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Legalizing medical marijuana doesn't increase use among adolescents, study says

Date:
April 23, 2014
Source:
Lifespan
Summary:
Parents and physicians concerned about an increase in adolescents' marijuana use following the legalization of medical marijuana can breathe a sigh of relief. According to a new study that compared 20 years worth of data from states with and without medical marijuana laws, legalizing the drug did not lead to increased use among adolescents.
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Young cannabis plant. Currently, medical marijuana is legal in 21 states and the District of Columbia.
Credit: © sarra22 / Fotolia

Parents and physicians concerned about an increase in adolescents' marijuana use following the legalization of medical marijuana can breathe a sigh of relief. According to a new study at Rhode Island Hospital which compared 20 years worth of data from states with and without medical marijuana laws, legalizing the drug did not lead to increased use among adolescents. The study is published online in advance of print in the Journal of Adolescent Health.

"Any time a state considers legalizing medical marijuana, there are concerns from the public about an increase in drug use among teens," said principal investigator Esther Choo, M.D., an attending physician in the department of emergency medicine at Rhode Island Hospital. "In this study, we examined 20 years worth of data, comparing trends in self-reported adolescent marijuana use between states with medical marijuana laws and neighboring states without the laws, and found no increase in marijuana use that could be attributed to the law."

Choo continued, "This adds to a growing body of literature published over the past three years that is remarkably consistent in demonstrating that state medical marijuana policies do not have a downstream effect on adolescent drug use, as we feared they might."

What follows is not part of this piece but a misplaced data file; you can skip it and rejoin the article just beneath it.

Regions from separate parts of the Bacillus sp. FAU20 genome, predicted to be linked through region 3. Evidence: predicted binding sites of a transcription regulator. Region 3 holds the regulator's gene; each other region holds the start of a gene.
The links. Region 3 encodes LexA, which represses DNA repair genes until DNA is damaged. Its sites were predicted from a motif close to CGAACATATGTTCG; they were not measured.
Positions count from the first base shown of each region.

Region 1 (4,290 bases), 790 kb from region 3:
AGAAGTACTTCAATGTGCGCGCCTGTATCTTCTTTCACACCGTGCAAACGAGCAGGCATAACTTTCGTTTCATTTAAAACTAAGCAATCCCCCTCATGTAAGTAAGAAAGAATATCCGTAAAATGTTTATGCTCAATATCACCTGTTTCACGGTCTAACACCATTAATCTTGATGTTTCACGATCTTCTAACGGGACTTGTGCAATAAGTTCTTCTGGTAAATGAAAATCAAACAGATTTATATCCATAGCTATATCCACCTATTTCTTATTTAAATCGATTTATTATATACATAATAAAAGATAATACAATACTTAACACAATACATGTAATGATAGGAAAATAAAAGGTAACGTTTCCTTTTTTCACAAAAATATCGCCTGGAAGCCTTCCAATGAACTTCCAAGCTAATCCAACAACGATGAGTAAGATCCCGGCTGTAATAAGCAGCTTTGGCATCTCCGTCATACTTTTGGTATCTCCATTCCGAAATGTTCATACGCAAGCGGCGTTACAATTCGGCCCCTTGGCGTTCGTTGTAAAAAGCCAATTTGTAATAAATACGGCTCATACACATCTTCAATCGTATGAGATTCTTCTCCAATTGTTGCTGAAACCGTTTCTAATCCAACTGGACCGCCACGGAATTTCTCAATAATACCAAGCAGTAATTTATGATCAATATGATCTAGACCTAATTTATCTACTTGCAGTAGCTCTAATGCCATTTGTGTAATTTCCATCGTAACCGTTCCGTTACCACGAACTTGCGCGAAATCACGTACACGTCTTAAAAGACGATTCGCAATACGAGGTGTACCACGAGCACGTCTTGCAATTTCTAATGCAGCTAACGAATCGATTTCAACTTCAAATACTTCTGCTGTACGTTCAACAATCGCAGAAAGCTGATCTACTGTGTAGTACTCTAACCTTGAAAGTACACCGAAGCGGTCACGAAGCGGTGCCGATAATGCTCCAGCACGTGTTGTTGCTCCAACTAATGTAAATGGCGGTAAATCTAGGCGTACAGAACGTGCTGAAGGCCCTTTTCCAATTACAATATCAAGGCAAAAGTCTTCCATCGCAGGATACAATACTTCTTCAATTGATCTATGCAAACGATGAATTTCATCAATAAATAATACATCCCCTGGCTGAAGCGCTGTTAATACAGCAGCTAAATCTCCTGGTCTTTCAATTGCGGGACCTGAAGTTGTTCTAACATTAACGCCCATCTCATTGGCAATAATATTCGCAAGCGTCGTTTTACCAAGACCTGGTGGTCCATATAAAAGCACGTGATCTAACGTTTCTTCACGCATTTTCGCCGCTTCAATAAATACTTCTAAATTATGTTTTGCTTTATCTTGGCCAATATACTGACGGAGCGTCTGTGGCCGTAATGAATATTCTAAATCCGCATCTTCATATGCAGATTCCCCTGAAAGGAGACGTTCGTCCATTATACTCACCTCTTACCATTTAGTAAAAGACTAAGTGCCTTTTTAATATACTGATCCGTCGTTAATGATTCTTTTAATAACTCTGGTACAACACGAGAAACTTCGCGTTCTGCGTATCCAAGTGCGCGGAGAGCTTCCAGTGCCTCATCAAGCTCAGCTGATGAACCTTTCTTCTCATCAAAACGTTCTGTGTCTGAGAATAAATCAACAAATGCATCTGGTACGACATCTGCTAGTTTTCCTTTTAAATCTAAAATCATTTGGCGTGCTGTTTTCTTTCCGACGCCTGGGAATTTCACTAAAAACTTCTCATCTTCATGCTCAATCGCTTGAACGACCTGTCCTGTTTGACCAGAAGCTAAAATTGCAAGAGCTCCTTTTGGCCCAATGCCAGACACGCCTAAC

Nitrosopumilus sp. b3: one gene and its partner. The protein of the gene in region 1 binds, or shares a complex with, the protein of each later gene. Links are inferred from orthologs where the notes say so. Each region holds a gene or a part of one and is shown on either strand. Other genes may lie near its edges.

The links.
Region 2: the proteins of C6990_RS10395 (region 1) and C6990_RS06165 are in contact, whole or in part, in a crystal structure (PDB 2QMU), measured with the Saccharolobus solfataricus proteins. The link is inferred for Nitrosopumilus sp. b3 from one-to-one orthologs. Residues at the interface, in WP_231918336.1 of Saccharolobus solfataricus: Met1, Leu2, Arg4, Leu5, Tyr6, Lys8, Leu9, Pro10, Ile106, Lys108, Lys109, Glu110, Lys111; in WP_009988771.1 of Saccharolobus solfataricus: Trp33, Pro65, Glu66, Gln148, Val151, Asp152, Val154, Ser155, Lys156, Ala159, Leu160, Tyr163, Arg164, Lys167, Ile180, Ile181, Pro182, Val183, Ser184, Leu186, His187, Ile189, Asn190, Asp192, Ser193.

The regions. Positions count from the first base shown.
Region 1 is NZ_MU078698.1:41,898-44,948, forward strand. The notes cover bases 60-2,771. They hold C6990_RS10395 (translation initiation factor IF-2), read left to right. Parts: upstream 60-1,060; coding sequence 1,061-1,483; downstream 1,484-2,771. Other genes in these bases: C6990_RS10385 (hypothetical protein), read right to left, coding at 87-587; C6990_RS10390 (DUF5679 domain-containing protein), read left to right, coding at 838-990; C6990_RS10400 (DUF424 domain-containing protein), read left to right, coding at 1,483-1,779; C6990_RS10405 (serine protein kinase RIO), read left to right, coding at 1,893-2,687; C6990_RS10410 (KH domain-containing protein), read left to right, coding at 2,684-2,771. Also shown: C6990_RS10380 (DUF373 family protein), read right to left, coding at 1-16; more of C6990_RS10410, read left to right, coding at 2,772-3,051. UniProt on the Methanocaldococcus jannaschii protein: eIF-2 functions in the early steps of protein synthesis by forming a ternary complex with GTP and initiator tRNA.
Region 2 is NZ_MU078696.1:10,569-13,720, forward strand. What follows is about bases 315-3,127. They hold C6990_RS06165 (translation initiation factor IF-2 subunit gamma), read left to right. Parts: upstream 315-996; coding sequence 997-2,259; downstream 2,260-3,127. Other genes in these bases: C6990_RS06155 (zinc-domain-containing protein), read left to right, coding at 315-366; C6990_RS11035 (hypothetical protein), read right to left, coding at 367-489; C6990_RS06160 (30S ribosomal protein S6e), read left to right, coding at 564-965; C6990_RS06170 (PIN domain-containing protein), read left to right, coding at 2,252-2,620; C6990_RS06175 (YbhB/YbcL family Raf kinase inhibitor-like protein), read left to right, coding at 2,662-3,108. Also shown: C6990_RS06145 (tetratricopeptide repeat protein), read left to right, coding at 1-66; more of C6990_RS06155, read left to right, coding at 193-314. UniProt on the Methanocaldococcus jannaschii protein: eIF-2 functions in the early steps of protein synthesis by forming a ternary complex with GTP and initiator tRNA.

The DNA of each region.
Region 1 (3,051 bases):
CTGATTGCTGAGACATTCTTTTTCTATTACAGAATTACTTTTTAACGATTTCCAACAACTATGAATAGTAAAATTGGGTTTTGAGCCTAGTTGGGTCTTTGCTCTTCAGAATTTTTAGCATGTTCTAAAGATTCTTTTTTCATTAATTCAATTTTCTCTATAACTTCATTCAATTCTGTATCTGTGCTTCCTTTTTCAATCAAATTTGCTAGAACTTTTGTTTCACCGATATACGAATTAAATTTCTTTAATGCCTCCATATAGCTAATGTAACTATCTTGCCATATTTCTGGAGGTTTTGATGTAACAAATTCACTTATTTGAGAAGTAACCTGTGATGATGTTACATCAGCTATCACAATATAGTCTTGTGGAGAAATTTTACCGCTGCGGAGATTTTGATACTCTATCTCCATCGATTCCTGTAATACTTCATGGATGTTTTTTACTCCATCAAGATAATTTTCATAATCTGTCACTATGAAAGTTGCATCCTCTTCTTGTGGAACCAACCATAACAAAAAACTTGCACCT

Currently, medical marijuana is legal in 21 states and the District of Columbia.

The study examined a nationally representative sample of high school students. The data showed that past-month marijuana use was common, at nearly 21 percent of the study population. However, there were no statistically significant differences in marijuana use before and after policy changes in any state pairing.

"Researchers should continue to monitor and measure marijuana use," Choo said. "But we hope that this information will provide some level of reassurance to policymakers, physicians, and parents about medical marijuana laws."

Choo's principal affiliation is Rhode Island Hospital, and she also holds an academic appointment as an assistant professor of emergency medicine at The Warren Alpert Medical School of Brown University.


Story Source:

The above post is reprinted from materials provided by Lifespan. Note: Materials may be edited for content and length.


Journal Reference:

  1. Esther K. Choo, Madeline Benz, Nikolas Zaller, Otis Warren, Kristin L. Rising, K. John McConnell. The Impact of State Medical Marijuana Legislation on Adolescent Marijuana Use. Journal of Adolescent Health, 2014; DOI: 10.1016/j.jadohealth.2014.02.018

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Lifespan. "Legalizing medical marijuana doesn't increase use among adolescents, study says." ScienceDaily. ScienceDaily, 23 April 2014. <www.sciencedaily.com/releases/2014/04/140423102754.htm>.
Lifespan. (2014, April 23). Legalizing medical marijuana doesn't increase use among adolescents, study says. ScienceDaily. Retrieved July 1, 2015 from www.sciencedaily.com/releases/2014/04/140423102754.htm
Lifespan. "Legalizing medical marijuana doesn't increase use among adolescents, study says." ScienceDaily. www.sciencedaily.com/releases/2014/04/140423102754.htm (accessed July 1, 2015).

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